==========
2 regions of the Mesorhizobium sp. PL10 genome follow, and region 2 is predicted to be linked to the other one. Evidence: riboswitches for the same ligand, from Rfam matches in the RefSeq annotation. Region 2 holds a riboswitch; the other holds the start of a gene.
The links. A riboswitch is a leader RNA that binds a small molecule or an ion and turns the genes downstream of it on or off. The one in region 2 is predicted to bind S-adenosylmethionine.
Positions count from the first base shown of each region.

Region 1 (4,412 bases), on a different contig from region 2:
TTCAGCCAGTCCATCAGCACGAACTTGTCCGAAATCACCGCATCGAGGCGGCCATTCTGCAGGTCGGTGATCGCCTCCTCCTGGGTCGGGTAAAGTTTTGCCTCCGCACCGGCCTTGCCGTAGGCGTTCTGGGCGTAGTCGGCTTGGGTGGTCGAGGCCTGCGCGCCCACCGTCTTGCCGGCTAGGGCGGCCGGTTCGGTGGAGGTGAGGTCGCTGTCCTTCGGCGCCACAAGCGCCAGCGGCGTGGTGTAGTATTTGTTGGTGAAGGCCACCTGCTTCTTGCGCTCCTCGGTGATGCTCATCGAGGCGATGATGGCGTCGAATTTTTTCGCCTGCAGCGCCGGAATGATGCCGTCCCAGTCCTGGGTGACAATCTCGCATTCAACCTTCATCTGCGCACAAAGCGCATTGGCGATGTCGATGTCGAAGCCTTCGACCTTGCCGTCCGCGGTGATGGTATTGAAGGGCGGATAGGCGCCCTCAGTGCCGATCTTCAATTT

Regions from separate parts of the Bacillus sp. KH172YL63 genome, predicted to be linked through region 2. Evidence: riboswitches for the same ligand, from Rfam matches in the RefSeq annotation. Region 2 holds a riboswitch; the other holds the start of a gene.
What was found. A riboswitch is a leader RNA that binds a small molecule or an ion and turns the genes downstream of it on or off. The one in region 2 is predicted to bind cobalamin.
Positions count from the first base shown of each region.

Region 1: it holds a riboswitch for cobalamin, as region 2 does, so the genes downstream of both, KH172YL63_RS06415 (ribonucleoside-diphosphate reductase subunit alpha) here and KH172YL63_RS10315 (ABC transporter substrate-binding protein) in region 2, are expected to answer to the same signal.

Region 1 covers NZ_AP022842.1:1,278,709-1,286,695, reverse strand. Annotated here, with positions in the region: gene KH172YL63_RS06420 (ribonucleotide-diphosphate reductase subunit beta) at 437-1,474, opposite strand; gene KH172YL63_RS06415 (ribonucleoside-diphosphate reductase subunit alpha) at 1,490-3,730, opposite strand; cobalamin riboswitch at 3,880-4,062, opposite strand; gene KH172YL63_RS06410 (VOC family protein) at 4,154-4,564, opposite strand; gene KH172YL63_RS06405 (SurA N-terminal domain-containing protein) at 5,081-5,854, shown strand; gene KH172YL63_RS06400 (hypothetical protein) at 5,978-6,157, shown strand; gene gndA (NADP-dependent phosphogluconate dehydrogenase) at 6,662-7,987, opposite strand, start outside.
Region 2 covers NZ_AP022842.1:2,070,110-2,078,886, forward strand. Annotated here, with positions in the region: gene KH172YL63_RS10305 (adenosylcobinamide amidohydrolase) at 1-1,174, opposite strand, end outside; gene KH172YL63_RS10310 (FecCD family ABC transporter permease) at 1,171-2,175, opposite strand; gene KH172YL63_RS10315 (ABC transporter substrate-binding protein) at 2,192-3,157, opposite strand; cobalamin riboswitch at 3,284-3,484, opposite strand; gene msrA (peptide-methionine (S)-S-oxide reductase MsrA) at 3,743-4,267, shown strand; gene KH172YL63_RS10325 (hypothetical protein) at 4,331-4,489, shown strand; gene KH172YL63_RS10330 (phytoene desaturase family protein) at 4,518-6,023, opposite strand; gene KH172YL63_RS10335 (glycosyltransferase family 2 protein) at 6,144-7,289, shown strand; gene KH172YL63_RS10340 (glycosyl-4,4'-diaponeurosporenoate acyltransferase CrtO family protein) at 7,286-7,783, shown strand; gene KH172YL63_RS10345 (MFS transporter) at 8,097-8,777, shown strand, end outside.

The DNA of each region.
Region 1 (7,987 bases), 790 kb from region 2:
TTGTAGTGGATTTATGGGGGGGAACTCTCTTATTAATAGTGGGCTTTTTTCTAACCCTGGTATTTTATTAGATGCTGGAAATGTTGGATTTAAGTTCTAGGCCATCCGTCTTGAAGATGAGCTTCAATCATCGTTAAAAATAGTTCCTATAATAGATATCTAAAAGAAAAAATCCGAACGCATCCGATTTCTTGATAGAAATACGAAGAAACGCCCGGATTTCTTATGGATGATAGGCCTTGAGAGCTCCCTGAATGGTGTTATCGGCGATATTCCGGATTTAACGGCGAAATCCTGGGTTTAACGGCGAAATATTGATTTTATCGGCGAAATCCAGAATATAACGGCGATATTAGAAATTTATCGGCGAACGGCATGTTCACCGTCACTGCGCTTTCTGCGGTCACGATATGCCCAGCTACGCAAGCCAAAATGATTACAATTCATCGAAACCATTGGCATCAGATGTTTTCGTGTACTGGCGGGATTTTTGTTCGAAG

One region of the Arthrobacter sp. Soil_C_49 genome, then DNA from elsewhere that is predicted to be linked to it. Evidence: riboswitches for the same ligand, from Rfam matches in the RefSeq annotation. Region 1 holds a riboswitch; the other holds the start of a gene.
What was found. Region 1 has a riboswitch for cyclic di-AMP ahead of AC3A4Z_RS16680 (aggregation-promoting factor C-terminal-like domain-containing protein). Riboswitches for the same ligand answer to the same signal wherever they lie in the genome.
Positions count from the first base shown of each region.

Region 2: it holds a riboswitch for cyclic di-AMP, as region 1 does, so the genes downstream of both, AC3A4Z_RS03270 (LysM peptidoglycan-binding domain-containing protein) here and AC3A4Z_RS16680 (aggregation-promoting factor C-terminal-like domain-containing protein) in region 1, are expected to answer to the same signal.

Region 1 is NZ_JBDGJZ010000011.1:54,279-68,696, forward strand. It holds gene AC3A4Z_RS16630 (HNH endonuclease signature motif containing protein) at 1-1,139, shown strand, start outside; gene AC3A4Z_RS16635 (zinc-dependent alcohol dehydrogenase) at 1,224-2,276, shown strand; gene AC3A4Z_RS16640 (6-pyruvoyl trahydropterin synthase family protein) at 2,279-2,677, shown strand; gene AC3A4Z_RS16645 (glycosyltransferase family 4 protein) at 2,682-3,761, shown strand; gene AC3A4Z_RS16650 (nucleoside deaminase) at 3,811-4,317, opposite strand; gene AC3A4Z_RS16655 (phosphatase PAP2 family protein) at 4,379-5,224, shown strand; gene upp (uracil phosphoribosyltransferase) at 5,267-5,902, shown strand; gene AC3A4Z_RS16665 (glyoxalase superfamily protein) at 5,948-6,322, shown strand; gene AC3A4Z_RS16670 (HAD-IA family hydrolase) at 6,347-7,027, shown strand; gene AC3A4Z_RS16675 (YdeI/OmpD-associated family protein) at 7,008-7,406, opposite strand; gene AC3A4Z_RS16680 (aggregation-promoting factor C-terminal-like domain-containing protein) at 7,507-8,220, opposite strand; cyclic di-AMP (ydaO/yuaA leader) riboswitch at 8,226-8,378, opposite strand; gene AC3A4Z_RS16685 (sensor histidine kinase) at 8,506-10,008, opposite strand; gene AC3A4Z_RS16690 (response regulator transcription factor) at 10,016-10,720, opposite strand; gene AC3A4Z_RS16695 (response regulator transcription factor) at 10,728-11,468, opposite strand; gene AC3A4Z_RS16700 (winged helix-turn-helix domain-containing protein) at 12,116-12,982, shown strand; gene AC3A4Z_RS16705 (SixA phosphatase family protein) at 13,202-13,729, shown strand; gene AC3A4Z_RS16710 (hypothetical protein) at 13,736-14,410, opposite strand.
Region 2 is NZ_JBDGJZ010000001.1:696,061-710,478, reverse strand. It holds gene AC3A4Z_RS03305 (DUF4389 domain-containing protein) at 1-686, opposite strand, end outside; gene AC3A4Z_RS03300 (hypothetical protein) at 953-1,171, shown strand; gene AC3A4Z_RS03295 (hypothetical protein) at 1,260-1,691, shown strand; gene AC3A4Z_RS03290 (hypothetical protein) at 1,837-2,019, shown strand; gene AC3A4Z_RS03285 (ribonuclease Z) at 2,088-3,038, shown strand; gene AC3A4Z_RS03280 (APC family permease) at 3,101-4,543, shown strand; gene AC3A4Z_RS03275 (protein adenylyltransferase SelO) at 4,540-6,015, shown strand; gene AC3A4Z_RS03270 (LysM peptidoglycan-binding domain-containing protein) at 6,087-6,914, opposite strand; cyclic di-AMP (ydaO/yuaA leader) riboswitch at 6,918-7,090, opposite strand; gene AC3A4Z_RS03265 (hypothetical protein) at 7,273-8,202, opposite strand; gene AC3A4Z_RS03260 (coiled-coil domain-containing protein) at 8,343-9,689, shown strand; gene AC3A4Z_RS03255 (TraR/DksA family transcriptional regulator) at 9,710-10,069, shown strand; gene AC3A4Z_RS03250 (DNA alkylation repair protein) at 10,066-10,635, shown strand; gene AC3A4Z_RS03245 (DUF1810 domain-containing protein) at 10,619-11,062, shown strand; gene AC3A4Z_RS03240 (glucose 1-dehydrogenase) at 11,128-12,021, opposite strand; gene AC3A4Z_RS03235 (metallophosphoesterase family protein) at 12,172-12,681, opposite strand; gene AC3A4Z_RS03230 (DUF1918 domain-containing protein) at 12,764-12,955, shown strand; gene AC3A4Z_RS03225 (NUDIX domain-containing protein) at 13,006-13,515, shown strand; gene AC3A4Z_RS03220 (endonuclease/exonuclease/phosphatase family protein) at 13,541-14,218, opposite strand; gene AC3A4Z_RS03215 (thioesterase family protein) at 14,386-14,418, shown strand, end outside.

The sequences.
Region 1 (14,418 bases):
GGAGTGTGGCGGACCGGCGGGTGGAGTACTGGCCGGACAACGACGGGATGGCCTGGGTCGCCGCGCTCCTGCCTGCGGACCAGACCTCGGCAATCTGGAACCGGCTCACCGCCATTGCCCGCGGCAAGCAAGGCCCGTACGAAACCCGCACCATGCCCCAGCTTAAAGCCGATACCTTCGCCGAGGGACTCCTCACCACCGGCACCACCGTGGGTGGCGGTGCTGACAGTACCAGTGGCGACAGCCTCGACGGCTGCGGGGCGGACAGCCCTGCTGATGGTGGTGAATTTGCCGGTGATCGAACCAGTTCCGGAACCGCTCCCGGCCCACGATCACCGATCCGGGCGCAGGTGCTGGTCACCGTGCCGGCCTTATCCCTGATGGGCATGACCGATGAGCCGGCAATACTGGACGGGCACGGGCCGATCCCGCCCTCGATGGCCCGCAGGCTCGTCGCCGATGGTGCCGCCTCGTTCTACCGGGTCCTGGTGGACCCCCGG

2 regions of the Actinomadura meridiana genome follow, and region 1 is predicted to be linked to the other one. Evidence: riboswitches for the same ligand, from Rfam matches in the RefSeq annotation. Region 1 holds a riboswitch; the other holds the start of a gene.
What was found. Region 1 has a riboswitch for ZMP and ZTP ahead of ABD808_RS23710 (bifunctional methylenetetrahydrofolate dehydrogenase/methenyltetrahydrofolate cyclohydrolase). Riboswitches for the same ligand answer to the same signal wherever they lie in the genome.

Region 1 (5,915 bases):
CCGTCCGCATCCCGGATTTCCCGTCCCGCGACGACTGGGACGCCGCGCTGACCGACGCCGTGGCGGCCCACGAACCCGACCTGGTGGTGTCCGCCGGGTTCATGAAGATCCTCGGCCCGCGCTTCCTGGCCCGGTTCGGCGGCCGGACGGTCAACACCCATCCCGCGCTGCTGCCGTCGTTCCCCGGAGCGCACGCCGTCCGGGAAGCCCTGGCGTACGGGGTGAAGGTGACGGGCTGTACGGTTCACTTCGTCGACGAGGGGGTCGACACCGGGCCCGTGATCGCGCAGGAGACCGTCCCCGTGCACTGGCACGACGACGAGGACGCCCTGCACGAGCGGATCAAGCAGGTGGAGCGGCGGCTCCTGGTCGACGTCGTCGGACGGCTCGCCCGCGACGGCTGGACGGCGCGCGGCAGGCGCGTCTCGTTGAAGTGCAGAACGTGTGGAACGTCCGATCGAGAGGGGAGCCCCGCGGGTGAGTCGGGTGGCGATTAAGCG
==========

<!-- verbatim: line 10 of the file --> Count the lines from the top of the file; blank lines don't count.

Region 1 covers NZ_AP022842.1:1,278,709-1,286,695, reverse strand. Annotated here, with positions in the region: gene KH172YL63_RS06420 (ribonucleotide-diphosphate reductase subunit beta) at 437-1,474, opposite strand; gene KH172YL63_RS06415 (ribonucleoside-diphosphate reductase subunit alpha) at 1,490-3,730, opposite strand; cobalamin riboswitch at 3,880-4,062, opposite strand; gene KH172YL63_RS06410 (VOC family protein) at 4,154-4,564, opposite strand; gene KH172YL63_RS06405 (SurA N-terminal domain-containing protein) at 5,081-5,854, shown strand; gene KH172YL63_RS06400 (hypothetical protein) at 5,978-6,157, shown strand; gene gndA (NADP-dependent phosphogluconate dehydrogenase) at 6,662-7,987, opposite strand, start outside.